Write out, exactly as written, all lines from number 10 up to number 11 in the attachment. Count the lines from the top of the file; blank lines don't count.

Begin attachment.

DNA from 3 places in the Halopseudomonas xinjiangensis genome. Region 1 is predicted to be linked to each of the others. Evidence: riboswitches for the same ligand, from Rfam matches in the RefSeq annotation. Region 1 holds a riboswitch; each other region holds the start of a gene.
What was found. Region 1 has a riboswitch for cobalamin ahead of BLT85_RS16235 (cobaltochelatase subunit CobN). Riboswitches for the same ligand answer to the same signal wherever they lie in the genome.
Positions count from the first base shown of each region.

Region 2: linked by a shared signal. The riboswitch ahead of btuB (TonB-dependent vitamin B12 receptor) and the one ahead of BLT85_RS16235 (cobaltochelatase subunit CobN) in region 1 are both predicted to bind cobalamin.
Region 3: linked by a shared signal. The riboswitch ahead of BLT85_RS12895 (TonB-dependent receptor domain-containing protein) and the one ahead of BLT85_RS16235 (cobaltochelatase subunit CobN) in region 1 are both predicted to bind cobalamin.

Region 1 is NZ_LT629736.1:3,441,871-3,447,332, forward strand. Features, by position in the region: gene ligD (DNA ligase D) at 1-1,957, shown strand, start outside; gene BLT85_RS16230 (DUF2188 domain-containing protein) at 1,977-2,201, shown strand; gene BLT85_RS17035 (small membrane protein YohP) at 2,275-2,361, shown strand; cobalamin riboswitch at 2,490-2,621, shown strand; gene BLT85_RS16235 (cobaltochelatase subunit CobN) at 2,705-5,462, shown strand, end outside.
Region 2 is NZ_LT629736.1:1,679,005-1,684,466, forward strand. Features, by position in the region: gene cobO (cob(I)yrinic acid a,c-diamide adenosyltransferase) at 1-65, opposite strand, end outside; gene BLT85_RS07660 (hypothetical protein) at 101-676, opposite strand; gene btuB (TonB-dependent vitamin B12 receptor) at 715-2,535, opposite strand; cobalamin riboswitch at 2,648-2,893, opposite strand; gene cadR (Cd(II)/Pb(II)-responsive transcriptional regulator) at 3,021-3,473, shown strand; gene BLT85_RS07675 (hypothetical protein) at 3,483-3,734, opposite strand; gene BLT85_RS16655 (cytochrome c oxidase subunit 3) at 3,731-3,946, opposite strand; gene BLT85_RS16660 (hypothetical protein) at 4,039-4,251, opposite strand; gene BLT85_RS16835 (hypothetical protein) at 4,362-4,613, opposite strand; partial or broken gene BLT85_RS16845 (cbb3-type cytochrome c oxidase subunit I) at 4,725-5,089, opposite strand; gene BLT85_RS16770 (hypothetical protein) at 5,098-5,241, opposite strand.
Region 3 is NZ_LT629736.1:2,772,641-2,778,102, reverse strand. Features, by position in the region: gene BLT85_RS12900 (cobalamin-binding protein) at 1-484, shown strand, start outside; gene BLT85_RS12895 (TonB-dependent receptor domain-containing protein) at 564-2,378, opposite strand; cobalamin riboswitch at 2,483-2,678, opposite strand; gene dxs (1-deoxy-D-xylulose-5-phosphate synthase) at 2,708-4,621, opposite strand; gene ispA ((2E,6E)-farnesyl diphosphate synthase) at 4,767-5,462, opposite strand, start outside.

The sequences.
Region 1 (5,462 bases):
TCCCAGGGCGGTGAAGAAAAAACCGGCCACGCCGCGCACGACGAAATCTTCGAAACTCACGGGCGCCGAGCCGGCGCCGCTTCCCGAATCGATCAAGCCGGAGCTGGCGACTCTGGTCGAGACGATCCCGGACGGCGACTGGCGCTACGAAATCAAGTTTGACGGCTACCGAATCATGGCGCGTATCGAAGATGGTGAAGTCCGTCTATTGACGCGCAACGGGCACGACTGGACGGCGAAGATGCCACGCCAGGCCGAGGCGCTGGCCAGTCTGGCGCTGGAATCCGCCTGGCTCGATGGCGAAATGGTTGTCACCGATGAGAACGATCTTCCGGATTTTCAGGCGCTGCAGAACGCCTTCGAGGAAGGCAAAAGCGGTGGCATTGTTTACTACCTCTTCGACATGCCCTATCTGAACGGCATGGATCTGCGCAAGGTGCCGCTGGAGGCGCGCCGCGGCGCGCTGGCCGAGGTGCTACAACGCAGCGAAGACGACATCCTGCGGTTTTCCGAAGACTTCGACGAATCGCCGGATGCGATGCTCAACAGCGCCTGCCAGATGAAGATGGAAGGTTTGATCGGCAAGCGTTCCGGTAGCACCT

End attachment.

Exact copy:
Region 1 (5,462 bases):
TCCCAGGGCGGTGAAGAAAAAACCGGCCACGCCGCGCACGACGAAATCTTCGAAACTCACGGGCGCCGAGCCGGCGCCGCTTCCCGAATCGATCAAGCCGGAGCTGGCGACTCTGGTCGAGACGATCCCGGACGGCGACTGGCGCTACGAAATCAAGTTTGACGGCTACCGAATCATGGCGCGTATCGAAGATGGTGAAGTCCGTCTATTGACGCGCAACGGGCACGACTGGACGGCGAAGATGCCACGCCAGGCCGAGGCGCTGGCCAGTCTGGCGCTGGAATCCGCCTGGCTCGATGGCGAAATGGTTGTCACCGATGAGAACGATCTTCCGGATTTTCAGGCGCTGCAGAACGCCTTCGAGGAAGGCAAAAGCGGTGGCATTGTTTACTACCTCTTCGACATGCCCTATCTGAACGGCATGGATCTGCGCAAGGTGCCGCTGGAGGCGCGCCGCGGCGCGCTGGCCGAGGTGCTACAACGCAGCGAAGACGACATCCTGCGGTTTTCCGAAGACTTCGACGAATCGCCGGATGCGATGCTCAACAGCGCCTGCCAGATGAAGATGGAAGGTTTGATCGGCAAGCGTTCCGGTAGCACCT